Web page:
Daring Women

In Search of Meaningful Connection, Ashley Mauldin Founds A Group for Women Seeking to Live with More Intention

Like so many Roaring Fork Valley transplants, Ashley Mauldin moved here without friends already living in the area. Fresh from the front range about seven years ago, she was the new mom of a six-month-old daughter, and the new owner of her private counseling practice; life was changing dramatically. Although her husband’s family was close by to provide foundational support, Mauldin still felt a void without a few kindred spirits to call up for so much as a Saturday coffee date.

“At that time I knew nobody,” the New Castle resident recalls. “There were plenty of mom groups out there, and I joined the Chamber and was out trying to meet people. But at the same time, I didn’t always feel like I fit anywhere. I was wondering, ‘Where are my people at?’”

Fast forward a few years, and Mauldin also began to feel disheartened by the brewing social divisions she saw between otherwise good and well-meaning people after the country’s most recent presidential election. Around this time she often reflected on the wisdom of author Brené Brown, whose book “Braving the Wilderness” included the quote: People are hard to hate close-up.

“That really felt powerful to me,” Mauldin says. “So I thought about how people can make true connections and acknowledge their differences, but still respect who they each are as a person.”

Drawing upon her work as a therapist, her experiences as a valley newcomer, and the inspiration she drew from many of Brown’s writings on belonging and living with intention, Mauldin formulated a plan: She would start her own local women’s group. By July 2018, she did. Daring Women held its first official meeting that month in Glenwood Springs.

“We meet monthly in different locations, and each meeting has been centered around a different concept that encourages connection, acceptance, and personal growth,” Mauldin notes. “It’s an open group for any woman who is seeking that in life. We always have an activity, but it’s more than that—there is always a deeper discussion going on.”

Mauldin plans each event around activities that appeal to a variety of interests, and helps facilitate themed discussions among attendees. Last month, for “Daring Women on the Rocks” at the Monkey House climbing facility in Carbondale, Mauldin steered the gathering to focus on breaking out of comfort zones and shedding expectations of perfection. This month, “Daring Women and Plants” focuses on reconnecting with nature and practicing mindfulness. In June, “Daring Women and Peace” will feature a self-development workshop to inspire women to discover the power within themselves.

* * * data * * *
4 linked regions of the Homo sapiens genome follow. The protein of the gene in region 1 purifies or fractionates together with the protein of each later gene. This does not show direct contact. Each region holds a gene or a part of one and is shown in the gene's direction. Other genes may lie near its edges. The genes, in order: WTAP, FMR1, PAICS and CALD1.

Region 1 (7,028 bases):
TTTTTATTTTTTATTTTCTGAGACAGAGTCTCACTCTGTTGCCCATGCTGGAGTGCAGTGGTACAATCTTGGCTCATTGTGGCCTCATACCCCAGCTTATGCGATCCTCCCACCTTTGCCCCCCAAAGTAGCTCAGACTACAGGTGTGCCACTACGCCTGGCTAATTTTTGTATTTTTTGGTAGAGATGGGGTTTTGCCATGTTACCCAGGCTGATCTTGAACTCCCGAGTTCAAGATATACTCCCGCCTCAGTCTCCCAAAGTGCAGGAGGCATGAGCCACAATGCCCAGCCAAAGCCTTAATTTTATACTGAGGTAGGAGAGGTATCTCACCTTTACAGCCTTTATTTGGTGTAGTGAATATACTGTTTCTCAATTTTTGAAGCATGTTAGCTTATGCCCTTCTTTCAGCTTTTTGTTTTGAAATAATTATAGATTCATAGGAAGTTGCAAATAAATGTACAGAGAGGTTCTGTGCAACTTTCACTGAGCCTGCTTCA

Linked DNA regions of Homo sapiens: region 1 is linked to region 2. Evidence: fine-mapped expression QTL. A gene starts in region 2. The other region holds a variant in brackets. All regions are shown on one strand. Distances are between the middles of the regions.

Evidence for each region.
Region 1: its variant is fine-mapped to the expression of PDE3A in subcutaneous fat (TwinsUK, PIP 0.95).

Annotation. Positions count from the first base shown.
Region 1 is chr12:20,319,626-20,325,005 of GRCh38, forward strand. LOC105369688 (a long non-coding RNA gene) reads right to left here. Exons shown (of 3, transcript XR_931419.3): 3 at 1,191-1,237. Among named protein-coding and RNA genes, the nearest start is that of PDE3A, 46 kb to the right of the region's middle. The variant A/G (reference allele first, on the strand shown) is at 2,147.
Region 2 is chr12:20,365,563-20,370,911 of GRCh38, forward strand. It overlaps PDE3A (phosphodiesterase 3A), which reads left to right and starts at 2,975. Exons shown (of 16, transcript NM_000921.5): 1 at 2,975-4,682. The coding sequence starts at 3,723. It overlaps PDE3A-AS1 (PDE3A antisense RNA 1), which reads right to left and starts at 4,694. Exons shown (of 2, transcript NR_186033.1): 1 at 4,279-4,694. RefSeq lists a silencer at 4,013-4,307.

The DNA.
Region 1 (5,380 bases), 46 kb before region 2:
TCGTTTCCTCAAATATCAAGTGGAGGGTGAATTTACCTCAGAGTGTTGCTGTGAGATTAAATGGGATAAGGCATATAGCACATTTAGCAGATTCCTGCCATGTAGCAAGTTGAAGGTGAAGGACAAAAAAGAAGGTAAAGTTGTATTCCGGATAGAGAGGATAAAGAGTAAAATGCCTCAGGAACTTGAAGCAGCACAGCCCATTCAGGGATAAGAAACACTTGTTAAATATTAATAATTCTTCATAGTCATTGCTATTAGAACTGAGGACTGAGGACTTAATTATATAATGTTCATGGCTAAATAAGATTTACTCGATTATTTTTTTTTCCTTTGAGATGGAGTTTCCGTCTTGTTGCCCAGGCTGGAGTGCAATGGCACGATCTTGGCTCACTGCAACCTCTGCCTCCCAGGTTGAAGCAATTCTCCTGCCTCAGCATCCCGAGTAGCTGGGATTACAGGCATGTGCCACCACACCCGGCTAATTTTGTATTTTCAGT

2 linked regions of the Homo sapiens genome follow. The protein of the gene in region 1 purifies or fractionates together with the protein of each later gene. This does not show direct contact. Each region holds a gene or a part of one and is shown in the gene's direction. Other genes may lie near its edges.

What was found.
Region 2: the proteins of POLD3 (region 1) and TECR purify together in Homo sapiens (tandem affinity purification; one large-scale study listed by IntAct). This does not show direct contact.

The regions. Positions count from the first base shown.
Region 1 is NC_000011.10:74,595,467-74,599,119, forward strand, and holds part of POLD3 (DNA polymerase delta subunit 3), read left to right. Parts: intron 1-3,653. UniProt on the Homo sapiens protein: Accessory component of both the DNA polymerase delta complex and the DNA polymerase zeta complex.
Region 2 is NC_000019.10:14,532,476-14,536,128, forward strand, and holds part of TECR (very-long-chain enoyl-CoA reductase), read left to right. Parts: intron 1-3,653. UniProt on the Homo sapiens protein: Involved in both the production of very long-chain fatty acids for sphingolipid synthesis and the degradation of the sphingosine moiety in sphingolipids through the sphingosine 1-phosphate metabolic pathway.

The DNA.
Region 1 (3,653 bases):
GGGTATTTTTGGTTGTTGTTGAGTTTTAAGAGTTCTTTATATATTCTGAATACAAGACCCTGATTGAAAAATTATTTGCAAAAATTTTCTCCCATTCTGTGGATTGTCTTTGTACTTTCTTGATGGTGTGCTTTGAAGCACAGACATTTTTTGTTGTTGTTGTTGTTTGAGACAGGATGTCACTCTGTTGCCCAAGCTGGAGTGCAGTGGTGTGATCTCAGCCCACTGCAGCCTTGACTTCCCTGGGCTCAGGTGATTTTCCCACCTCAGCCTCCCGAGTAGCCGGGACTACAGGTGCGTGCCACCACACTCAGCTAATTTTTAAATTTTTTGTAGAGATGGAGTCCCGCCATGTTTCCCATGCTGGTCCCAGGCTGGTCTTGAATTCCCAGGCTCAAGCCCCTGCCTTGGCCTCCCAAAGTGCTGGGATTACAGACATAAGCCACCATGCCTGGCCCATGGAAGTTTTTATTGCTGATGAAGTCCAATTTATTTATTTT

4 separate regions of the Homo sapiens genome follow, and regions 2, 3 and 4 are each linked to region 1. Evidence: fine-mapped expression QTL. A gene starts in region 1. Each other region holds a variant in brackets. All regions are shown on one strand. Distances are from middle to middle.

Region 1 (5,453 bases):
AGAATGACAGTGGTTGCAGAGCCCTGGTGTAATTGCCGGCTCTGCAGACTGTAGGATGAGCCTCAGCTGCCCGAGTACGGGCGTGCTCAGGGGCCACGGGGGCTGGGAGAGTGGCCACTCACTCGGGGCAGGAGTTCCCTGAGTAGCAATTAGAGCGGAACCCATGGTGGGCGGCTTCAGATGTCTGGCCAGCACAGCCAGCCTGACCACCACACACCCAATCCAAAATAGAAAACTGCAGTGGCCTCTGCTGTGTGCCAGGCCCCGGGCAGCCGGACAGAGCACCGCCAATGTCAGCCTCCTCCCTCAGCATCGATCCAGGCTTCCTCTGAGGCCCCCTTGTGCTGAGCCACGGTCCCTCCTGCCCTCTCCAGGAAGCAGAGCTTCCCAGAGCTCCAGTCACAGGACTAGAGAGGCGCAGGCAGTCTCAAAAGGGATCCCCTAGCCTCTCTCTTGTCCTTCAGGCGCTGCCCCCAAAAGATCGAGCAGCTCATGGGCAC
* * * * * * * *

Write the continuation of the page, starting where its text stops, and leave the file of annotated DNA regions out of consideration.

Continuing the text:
“I’ve met so many incredible women already, and also seen them share such meaningful conversations and experiences with each other,” Mauldin says, adding that in the future she envisions the possibility of local Daring Women chapters for each town in the valley.

“This is my passion,” she adds. “The group is becoming exactly what I hoped it would be, for myself and for other women here who want to support each other.”

For more about Daring Women, find the group on:

Facebook and Instagram (@DaringWomenLLC)




1. Dare to say no.

“We often say yes to things we don’t have time or energy for because we worry what other people will think. When we say yes for this reason, we betray ourselves in an attempt to fit in. Saying no requires developing a better relationship with ourselves by creating clarity around what’s truly important.”

2. Dare to embrace your imperfections.

“True connection requires a willingness to be vulnerable, to show up as our authentic selves. Instead many of us wear a mask of perfection, hiding our struggles, flaws and fears. I dare you to show up more fully yourself with those who have earned the right to see you.”

3. Dare to get uncomfortable.

“Nothing changes if nothing changes. Many people have become complacent because it is comfortable. It’s comfortable to go home, have some wine and watch Netflix. It’s important to relax and be comfortable at times but you will never grow into your best self unless you are getting uncomfortable.”

4. Dare to dream big.

“We all have something we’ve dreamed of that feels scary. We often look up the mountain we want to climb and feel so overwhelmed that we decide to not even take the first step. I dare you to take that first step by telling at least one person your dream.”

5. Dare to be vulnerable.

“Vulnerability will always give us the answer we need, not necessarily the one we want. Someone may reject us for who we really are, which is extremely hurtful but also good information. This allows us to start surrounding ourselves with people who truly love us, shortcomings and all.”

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